Hello and welcome back.

 I recently acquired a copy of the ARRL Handbook from 1969 and had a great time reading about the state of amateur radio in the sixties. The construction projects took me back to a time when point to point wiring and making a PCB board using a Sharpie and some ferric-chloride solution was the way things were done. The sections on vacuum tube theory and the various receiver designs were also great review.

The last section of the book was dedicated to advertisers. The various ads for transmitting tubes, antennas, transceivers, and electronic components made me think of how electronics companies have changed the way they have marketed to hobbyists over the years. Amateur radio was really the focal point for a majority of electronic hobby construction up until the seventies where the microcomputer market began to create a surge in hobby building. By the time the nineties came along, other interests such as robotics, RC models, audio and musical instrument projects, and one of my personal favorites; home automation were adding to the demand for components in small quantities for the hobbyist. Although there was always Radio Shack and other surplus mail-order outlets (a company called Jameco springs to mind), the market was responding with increased availability of more complex and specialized components, project kits, and evaluation boards that a hobby builder could order from a major producer (i.e. Analog Devices, Intel, Motorola, etc.).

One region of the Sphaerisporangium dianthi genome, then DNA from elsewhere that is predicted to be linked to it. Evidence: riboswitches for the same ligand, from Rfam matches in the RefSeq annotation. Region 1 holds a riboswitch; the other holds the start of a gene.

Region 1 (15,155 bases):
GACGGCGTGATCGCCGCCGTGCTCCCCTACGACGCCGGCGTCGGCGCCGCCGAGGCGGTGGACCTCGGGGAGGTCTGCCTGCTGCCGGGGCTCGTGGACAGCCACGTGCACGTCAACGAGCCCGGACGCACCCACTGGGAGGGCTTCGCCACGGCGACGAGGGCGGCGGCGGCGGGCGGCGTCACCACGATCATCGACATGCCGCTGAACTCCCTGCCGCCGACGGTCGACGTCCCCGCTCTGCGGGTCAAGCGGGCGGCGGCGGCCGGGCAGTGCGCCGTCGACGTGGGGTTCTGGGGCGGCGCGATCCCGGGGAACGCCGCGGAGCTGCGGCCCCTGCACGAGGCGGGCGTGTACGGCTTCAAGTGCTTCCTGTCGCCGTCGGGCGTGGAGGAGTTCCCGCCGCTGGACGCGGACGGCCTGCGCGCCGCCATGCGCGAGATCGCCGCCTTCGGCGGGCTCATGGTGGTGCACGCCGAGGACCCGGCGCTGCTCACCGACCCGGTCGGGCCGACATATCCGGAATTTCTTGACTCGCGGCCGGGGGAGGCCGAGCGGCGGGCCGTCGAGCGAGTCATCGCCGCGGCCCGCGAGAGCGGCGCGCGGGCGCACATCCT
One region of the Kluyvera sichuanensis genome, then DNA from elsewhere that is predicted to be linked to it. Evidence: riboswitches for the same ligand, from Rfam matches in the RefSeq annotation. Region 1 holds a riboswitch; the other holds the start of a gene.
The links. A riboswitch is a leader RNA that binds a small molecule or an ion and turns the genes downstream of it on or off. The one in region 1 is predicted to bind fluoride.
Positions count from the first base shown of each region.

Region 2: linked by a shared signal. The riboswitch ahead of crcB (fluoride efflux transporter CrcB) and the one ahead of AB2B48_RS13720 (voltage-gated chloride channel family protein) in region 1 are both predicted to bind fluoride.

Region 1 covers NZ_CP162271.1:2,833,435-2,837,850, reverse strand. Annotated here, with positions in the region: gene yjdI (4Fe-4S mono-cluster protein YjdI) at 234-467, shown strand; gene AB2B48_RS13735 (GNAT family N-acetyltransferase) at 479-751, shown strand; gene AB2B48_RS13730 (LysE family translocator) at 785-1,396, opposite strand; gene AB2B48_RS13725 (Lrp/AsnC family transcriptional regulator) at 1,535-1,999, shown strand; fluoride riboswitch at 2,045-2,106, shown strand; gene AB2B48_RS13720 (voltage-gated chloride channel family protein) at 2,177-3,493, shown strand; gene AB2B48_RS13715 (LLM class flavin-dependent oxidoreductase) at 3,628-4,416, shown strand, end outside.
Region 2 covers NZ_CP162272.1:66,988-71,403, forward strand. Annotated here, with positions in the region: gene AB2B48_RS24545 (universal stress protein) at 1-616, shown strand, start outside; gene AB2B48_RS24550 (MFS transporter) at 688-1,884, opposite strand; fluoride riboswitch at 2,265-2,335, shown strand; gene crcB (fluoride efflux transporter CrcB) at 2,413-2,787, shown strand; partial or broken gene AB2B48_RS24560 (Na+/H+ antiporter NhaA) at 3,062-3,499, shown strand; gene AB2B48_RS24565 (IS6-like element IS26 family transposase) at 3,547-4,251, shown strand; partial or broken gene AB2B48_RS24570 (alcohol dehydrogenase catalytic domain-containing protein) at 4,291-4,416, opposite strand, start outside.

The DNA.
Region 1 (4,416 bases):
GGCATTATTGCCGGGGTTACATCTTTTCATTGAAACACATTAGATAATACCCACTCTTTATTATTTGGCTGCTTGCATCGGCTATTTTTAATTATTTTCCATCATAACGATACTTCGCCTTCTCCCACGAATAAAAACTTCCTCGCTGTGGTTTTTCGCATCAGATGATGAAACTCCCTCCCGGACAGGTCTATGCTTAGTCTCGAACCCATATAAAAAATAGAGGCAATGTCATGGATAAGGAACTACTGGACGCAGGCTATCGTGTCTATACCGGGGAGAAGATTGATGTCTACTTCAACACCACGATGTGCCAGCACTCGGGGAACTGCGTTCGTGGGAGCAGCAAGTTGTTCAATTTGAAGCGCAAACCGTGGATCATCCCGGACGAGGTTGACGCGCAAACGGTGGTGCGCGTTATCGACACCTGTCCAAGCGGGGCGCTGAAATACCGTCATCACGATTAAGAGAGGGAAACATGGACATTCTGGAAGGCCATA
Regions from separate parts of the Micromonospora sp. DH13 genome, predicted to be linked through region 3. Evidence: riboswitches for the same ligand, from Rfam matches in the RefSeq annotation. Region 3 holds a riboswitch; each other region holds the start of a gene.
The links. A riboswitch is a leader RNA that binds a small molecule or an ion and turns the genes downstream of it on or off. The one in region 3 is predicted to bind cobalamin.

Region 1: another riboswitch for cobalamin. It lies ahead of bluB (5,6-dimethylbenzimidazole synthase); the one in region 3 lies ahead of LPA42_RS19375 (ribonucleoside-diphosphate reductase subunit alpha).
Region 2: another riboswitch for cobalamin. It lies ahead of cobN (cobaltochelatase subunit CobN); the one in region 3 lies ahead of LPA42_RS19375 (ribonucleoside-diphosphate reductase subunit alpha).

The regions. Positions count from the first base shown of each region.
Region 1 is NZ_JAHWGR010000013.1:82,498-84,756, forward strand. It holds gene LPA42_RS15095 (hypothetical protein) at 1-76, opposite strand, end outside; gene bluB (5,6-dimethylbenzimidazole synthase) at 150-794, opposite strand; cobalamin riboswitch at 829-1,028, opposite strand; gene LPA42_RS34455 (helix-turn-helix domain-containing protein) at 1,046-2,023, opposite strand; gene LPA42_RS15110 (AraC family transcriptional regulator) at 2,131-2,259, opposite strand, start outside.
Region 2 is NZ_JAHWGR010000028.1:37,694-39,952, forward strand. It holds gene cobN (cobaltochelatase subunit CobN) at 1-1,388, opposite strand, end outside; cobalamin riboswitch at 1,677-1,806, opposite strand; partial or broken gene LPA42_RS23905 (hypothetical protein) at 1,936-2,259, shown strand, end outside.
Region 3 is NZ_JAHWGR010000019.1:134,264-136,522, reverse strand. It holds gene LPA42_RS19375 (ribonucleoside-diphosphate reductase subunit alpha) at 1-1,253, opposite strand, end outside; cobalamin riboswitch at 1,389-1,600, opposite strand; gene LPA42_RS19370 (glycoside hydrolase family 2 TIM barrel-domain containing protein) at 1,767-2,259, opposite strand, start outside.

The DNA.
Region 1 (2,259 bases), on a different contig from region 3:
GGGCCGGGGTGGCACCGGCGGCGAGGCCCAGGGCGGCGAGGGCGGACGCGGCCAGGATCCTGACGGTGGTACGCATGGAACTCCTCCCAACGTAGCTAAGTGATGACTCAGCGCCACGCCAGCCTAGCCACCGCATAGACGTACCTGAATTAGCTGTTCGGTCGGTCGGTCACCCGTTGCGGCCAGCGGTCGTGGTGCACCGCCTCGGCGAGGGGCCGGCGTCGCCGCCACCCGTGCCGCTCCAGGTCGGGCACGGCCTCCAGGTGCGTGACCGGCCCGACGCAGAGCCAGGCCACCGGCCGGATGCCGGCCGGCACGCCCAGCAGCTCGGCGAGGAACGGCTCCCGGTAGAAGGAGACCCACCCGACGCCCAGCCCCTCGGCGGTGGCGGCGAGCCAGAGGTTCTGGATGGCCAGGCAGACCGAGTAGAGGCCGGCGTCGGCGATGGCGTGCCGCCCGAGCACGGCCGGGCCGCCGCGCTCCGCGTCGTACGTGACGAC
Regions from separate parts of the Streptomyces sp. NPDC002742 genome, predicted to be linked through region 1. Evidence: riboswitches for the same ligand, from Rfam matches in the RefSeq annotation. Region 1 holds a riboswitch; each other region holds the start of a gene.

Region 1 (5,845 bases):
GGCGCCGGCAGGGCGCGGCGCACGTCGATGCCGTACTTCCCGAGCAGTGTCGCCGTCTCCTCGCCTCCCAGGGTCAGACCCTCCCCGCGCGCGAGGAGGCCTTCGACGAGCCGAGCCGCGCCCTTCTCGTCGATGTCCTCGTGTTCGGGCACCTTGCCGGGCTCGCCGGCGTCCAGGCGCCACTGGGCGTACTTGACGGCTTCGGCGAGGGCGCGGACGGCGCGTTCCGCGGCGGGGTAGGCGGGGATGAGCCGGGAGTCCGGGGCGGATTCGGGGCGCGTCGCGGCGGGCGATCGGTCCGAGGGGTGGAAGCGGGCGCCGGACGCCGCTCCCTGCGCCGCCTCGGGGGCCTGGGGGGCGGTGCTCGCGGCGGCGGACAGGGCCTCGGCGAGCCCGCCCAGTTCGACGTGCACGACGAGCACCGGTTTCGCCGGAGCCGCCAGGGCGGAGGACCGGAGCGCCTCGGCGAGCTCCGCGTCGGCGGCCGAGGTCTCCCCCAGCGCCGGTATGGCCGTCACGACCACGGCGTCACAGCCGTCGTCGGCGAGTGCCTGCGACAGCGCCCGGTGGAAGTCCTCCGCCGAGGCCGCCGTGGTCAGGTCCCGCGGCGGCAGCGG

Like all disruptive technologies, when e-commerce came into the picture in the mid-late nineties, it turned just about anyone who had a mild interest in electronics into a hobbyist. Now, other emerging technologies are being partially driven by the hobby market. Projects related to 3D printing, drones, Arduino, artificial intelligence, are adding to the already existing DIY scene.





Logo and advertisement scans used by permission of ARRL